Once Mui Ne was an isolated strip of coastline with a small traditional fishing village, where only the adventurous travelers camped on the beach. The original fishing village is still there, but nowadays there are more tourists than locals. It has now become a tourist beach destination with a number of luxury hotels, a few cheap hostels, but above all a midrange hotels. The sights on Mui Ne and Phan Thiet range from beautiful beaches, tropical forests and sand dunes to traditional villages, fishing port and ancient Cham buildings and ruins.

Phu Quoc Island

Fringed with white-sand beaches and with large tracts still cloaked in dense tropical jungle, Phu Quoc rapidly morphed from a sleepy island backwater to a must-visit beach escape for Western expats and sun-seeking tourists. Beyond the resorts lining Long Beach, rapid development beginning on the east coast and mega resorts in sight of Sao Beach, there's still ample room for exploration and escaping the sometimes littered waters. Dive the reefs, kayak in the bays, eat up the back-road kilometres on a motorbike or just lounge on the beach, followed by a massage and a fresh seafood dinner.

Phu Quoc is not really part of the Mekong Delta and its rice production; the most famous, and valuable, crop is black pepper. Yet the islanders here have traditionally earned their living from the sea, and its claim to fame across Vietnam is the production of high-quality fish sauce (nuoc mam).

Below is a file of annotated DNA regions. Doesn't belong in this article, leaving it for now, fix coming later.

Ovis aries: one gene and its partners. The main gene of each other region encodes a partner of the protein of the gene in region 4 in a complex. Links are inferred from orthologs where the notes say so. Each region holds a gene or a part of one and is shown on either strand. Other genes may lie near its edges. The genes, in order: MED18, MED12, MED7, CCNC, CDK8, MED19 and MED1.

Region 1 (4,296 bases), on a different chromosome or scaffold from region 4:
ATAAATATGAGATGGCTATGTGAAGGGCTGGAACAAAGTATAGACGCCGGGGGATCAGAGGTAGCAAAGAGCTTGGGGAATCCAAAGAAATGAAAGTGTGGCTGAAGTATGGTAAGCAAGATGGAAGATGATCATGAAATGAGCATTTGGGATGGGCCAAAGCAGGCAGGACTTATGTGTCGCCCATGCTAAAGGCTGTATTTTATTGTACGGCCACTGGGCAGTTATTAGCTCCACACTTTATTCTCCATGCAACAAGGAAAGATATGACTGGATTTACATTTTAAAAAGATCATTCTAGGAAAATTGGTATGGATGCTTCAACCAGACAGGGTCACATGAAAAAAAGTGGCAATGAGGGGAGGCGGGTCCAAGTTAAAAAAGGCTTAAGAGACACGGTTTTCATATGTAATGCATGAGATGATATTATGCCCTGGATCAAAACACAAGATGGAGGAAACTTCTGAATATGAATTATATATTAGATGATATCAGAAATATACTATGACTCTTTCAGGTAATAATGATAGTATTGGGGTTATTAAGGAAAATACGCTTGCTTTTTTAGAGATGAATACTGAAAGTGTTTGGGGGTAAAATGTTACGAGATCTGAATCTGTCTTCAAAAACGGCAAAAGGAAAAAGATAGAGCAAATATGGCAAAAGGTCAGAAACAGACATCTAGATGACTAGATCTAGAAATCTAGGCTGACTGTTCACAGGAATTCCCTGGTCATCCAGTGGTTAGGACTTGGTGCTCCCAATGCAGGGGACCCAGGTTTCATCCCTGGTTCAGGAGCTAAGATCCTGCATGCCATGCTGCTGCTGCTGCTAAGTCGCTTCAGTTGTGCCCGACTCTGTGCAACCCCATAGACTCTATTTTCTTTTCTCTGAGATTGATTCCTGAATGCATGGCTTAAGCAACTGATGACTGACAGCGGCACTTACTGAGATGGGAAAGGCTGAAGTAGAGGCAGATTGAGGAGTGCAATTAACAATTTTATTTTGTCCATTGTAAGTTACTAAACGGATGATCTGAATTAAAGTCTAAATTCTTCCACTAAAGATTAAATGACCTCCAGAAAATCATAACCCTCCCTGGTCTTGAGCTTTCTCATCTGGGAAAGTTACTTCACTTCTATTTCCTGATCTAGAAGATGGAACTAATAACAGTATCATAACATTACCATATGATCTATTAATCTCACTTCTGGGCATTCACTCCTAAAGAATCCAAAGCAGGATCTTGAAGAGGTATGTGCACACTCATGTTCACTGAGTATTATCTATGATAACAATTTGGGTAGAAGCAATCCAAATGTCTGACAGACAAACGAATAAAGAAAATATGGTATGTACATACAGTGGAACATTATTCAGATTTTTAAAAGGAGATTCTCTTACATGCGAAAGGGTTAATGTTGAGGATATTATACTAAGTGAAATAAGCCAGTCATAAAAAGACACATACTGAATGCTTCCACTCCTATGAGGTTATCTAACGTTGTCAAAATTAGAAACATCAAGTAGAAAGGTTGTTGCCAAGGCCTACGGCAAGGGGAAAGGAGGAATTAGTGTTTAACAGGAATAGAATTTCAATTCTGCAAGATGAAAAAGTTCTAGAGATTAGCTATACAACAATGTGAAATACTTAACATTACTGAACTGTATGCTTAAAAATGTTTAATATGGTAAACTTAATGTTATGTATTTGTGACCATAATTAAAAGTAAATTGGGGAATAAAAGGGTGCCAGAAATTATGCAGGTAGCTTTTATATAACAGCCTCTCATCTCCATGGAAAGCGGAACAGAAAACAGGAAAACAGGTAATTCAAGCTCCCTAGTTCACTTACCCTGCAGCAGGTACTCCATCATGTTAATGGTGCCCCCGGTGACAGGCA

Con Dao Island

Isolated from the mainland, the Con Dao islands are one of Vietnam's star attractions. Long the preserve of political prisoners and undesirables, they now turn heads thanks to their striking natural beauty. Con Son, the largest of this chain of 15 islands and islets, is ringed with lovely beaches, coral reefs and scenic bays, and remains partially covered in tropical forests. In addition to hiking, diving and exploring deserted coastal roads there are excellent wildlife-watching opportunities, such as the black giant squirrel and endemic bow-fingered gecko.

Although it seems an island paradise, Con Son was once hell on earth for the thousands of prisoners who languished in a dozen jails during French rule and the American-backed regime. Many Vietnamese visitors are former soldiers who were imprisoned on the island.

Until recently, few foreigners visited Con Dao, but with the commencement of low-cost boat connections this looks sure to change.

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Northern Vietnam Exploration
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Northern Vietnam Exploration

Northern Vietnam is an extremely diverse region in terms of landscapes, ethnic minorities, must-see places and activities available on site. In addition, it is in the north of the country that the capital Hanoi and its various facets are located.

Northern Vietnam also hosts a large number of cultural and historical sites. This is explained in particular by the important place of the North in the history of Vietnam, which we will see here.

Sapa

Sapa is oriented to make the most of the spectacular views emerging on clear days; it overlooks a plunging valley, with mountains towering above on all sides. Views are often subdued by thick mist rolling across the peaks, but even when it's cloudy, local hill-tribe people fill the town with colour.

Mai Chau